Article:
Lesson: Les Miserables 1--Changing Lives

Story by Victor Hugo

 Jean Valjean was granted probation after spending 19 years in jail.  No one would hire him for a good job.  He was told to see a priest who ended up giving him food and a night stay.  He saw the silver utensils the priest used, and that night he stole them and fled.  Police caught him and he told the police that the silver utensils were gifts from the priest.  They brought him to the priest and the priest said it's true, and he asked Valjean why he had forgotten the golden candlesticks.  The priest sent the police away and then told Valjean to take the precious silver and gold and start a new life, for he has bought his soul for God with those gold and silver.  Valjean was so moved that he broke probation and started a new life in a new town.

19 years ago, Valjean stole a loaf of bread to feed a child.  What did the 19-year sentence do to Valjean?
- He came to distrust people
- He might have tried to obey the law, but he found out that people would not treat him like a human being because he made a mistake before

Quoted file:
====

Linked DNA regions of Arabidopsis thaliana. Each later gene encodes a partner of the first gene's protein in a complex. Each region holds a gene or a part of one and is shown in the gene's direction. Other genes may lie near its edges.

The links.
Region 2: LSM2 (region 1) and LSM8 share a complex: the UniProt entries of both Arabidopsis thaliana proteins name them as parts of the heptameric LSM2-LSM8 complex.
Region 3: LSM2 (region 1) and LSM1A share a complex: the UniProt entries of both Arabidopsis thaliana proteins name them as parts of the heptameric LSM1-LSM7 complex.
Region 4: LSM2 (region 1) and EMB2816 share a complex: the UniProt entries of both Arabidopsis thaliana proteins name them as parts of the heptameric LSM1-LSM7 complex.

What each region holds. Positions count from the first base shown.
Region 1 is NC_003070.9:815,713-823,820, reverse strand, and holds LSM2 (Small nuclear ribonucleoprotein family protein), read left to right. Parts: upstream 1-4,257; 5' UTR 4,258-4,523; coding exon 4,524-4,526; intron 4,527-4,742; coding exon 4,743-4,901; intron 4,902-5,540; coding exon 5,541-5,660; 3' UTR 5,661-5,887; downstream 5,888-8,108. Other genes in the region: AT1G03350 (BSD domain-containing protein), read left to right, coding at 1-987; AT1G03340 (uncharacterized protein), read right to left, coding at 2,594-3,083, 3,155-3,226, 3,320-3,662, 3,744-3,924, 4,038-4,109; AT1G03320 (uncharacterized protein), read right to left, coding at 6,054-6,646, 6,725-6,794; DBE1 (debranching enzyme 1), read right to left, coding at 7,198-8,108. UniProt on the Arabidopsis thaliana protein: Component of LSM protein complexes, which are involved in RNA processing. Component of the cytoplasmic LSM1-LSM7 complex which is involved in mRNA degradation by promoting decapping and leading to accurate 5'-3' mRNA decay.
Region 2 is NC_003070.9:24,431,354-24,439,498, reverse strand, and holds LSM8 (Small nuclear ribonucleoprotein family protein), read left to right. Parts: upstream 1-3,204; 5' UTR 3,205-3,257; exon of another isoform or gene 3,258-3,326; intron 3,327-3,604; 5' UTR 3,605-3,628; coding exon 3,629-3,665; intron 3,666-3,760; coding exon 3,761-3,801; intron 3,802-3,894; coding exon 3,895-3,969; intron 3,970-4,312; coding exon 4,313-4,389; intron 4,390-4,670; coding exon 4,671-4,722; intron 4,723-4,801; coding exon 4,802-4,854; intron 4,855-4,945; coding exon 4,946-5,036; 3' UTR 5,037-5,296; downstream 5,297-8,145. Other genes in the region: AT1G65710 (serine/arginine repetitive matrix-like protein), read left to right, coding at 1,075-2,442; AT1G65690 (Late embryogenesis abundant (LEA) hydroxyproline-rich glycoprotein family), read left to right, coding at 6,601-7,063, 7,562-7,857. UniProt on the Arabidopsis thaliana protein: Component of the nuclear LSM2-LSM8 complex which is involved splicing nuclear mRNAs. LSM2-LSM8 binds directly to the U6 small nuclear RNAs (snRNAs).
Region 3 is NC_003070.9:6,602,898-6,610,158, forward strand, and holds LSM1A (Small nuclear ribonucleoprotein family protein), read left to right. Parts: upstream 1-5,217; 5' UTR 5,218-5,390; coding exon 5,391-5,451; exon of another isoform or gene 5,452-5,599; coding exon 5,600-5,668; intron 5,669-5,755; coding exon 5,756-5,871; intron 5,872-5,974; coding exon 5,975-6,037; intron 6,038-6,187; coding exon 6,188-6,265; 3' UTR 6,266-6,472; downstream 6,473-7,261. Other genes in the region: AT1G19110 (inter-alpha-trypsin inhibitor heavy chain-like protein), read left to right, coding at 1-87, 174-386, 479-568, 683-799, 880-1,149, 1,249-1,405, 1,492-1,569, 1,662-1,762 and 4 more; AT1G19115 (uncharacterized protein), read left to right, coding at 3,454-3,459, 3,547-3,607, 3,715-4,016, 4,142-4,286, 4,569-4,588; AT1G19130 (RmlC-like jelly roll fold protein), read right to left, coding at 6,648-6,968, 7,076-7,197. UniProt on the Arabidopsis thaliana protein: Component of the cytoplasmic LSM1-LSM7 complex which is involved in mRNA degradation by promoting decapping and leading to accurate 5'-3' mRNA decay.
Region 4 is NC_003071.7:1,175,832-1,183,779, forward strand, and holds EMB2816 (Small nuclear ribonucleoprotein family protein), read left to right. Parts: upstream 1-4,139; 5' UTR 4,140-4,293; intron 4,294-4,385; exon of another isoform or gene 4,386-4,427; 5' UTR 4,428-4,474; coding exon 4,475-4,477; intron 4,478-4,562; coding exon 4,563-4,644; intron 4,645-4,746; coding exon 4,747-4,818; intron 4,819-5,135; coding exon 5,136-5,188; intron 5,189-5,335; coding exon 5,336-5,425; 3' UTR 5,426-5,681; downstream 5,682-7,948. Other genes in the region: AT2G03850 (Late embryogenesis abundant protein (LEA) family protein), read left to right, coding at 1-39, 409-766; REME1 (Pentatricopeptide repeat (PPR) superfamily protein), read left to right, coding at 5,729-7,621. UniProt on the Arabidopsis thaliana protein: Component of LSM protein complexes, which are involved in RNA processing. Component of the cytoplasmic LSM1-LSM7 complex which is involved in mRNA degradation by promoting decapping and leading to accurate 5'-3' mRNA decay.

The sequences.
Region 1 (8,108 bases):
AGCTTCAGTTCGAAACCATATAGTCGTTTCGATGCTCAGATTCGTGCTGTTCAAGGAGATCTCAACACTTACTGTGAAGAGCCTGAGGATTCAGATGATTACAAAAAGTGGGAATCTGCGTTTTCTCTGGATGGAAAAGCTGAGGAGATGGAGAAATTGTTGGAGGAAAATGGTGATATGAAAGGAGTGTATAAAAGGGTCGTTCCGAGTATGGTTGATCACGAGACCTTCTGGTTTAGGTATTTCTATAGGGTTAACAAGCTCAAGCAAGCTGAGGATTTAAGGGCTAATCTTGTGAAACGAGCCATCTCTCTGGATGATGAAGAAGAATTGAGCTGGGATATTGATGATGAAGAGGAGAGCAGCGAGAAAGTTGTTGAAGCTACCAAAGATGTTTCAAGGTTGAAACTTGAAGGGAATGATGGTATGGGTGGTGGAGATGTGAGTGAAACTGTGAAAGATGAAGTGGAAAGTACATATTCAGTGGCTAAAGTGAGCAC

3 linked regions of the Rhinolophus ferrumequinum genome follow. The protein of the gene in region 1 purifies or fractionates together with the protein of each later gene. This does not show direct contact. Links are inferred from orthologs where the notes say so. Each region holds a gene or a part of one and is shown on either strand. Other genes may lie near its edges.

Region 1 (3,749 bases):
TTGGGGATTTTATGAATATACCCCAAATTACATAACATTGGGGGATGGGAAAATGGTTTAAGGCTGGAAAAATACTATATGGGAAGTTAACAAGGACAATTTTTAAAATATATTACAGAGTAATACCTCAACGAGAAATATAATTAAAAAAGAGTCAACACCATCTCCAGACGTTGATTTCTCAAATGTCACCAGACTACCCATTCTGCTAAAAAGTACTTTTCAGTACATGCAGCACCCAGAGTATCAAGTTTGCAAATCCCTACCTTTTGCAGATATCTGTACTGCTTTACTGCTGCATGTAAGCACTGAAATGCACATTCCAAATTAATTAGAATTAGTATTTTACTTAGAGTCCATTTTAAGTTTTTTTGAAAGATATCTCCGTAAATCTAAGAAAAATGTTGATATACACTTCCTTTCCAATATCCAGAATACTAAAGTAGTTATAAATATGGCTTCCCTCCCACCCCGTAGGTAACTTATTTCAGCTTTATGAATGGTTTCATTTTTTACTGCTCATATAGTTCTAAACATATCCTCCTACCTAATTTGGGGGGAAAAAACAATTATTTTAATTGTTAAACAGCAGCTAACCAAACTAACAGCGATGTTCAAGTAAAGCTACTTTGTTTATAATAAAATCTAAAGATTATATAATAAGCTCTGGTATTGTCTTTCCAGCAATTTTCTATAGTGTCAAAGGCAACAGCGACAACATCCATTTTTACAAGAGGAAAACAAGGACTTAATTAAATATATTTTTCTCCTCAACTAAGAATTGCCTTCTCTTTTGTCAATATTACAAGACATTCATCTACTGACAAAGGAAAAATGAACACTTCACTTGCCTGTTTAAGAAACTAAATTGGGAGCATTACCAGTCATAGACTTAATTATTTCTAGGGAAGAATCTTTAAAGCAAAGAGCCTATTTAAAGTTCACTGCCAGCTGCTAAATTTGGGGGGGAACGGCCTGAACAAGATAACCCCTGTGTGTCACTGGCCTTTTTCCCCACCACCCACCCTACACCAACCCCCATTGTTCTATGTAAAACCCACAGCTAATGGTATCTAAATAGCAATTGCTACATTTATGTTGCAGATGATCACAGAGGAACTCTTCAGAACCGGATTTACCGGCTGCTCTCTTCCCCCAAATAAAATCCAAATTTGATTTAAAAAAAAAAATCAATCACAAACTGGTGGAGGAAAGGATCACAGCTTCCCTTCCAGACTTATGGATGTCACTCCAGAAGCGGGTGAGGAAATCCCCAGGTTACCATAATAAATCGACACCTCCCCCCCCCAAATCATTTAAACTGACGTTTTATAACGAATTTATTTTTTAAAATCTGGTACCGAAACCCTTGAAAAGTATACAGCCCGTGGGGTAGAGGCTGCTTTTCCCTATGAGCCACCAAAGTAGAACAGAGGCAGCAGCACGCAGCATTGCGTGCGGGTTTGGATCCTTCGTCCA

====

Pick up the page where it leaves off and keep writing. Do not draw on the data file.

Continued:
How was the priest able to change Valjean when 19 years of jail couldn't and actually made him worse?
- The priest showed him the good side of people (e.g., love, sacrifice), and that there's a God who loves him.
- The priest made a major sacrifice for Valjean--he lied on his behalf.  The priest had the reason and opportunity to turn Valjean to the police but he chose to forgive him and help him.

Sometimes people don't come to Jesus just because you tell them to.  Sometimes you have to do things that would show them the love of God.  Often this means making sacrifices for them.  Why should you even bother?  Talking is free, but spending money or time with them may be hard for many of us.  Sometimes it is very draining (emotionally and time-wise) to try to help someone.  But these may be the steps that need to be taken in order to change lives.



This lesson was developed by George Huang.  Got a question or want to publish this lesson?  E-mail me.

Last updated: 6/24/2000